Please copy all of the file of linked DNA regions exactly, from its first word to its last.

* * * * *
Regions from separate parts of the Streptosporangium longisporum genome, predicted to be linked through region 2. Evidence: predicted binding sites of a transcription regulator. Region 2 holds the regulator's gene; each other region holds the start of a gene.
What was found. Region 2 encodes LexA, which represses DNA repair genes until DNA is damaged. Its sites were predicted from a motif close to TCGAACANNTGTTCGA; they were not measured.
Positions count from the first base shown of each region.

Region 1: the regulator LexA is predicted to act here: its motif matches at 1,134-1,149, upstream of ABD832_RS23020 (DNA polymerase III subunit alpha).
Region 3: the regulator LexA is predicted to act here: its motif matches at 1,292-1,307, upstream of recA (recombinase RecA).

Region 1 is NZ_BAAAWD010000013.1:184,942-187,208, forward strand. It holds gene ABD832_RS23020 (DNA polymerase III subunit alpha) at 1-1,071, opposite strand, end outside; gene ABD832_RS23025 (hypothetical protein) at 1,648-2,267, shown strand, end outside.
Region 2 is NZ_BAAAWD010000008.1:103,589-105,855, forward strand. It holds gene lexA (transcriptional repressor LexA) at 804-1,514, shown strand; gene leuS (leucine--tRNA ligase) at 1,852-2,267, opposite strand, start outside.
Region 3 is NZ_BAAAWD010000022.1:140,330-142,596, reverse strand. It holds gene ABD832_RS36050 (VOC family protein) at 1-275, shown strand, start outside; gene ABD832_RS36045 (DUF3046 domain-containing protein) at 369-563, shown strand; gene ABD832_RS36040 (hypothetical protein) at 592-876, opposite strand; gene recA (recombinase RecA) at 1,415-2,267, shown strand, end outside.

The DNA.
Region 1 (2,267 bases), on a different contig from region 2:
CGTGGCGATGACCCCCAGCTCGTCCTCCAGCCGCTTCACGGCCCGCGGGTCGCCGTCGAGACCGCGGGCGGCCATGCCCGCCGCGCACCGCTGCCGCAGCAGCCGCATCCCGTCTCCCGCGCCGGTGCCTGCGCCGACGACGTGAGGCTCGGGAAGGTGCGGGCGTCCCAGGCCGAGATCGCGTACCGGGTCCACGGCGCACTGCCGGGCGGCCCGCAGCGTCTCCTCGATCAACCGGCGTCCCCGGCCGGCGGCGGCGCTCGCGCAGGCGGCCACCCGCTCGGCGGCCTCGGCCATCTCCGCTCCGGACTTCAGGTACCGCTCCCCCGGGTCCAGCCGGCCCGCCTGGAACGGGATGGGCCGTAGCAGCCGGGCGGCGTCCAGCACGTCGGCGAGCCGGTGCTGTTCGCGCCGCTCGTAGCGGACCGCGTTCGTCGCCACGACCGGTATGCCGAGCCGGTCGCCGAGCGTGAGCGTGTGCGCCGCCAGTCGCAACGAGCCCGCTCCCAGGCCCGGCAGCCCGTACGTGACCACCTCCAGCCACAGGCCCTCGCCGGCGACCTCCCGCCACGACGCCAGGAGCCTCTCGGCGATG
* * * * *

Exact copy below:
Regions from separate parts of the Streptosporangium longisporum genome, predicted to be linked through region 2. Evidence: predicted binding sites of a transcription regulator. Region 2 holds the regulator's gene; each other region holds the start of a gene.
What was found. Region 2 encodes LexA, which represses DNA repair genes until DNA is damaged. Its sites were predicted from a motif close to TCGAACANNTGTTCGA; they were not measured.
Positions count from the first base shown of each region.

Region 1: the regulator LexA is predicted to act here: its motif matches at 1,134-1,149, upstream of ABD832_RS23020 (DNA polymerase III subunit alpha).
Region 3: the regulator LexA is predicted to act here: its motif matches at 1,292-1,307, upstream of recA (recombinase RecA).

Region 1 is NZ_BAAAWD010000013.1:184,942-187,208, forward strand. It holds gene ABD832_RS23020 (DNA polymerase III subunit alpha) at 1-1,071, opposite strand, end outside; gene ABD832_RS23025 (hypothetical protein) at 1,648-2,267, shown strand, end outside.
Region 2 is NZ_BAAAWD010000008.1:103,589-105,855, forward strand. It holds gene lexA (transcriptional repressor LexA) at 804-1,514, shown strand; gene leuS (leucine--tRNA ligase) at 1,852-2,267, opposite strand, start outside.
Region 3 is NZ_BAAAWD010000022.1:140,330-142,596, reverse strand. It holds gene ABD832_RS36050 (VOC family protein) at 1-275, shown strand, start outside; gene ABD832_RS36045 (DUF3046 domain-containing protein) at 369-563, shown strand; gene ABD832_RS36040 (hypothetical protein) at 592-876, opposite strand; gene recA (recombinase RecA) at 1,415-2,267, shown strand, end outside.

The DNA.
Region 1 (2,267 bases), on a different contig from region 2:
CGTGGCGATGACCCCCAGCTCGTCCTCCAGCCGCTTCACGGCCCGCGGGTCGCCGTCGAGACCGCGGGCGGCCATGCCCGCCGCGCACCGCTGCCGCAGCAGCCGCATCCCGTCTCCCGCGCCGGTGCCTGCGCCGACGACGTGAGGCTCGGGAAGGTGCGGGCGTCCCAGGCCGAGATCGCGTACCGGGTCCACGGCGCACTGCCGGGCGGCCCGCAGCGTCTCCTCGATCAACCGGCGTCCCCGGCCGGCGGCGGCGCTCGCGCAGGCGGCCACCCGCTCGGCGGCCTCGGCCATCTCCGCTCCGGACTTCAGGTACCGCTCCCCCGGGTCCAGCCGGCCCGCCTGGAACGGGATGGGCCGTAGCAGCCGGGCGGCGTCCAGCACGTCGGCGAGCCGGTGCTGTTCGCGCCGCTCGTAGCGGACCGCGTTCGTCGCCACGACCGGTATGCCGAGCCGGTCGCCGAGCGTGAGCGTGTGCGCCGCCAGTCGCAACGAGCCCGCTCCCAGGCCCGGCAGCCCGTACGTGACCACCTCCAGCCACAGGCCCTCGCCGGCGACCTCCCGCCACGACGCCAGGAGCCTCTCGGCGATG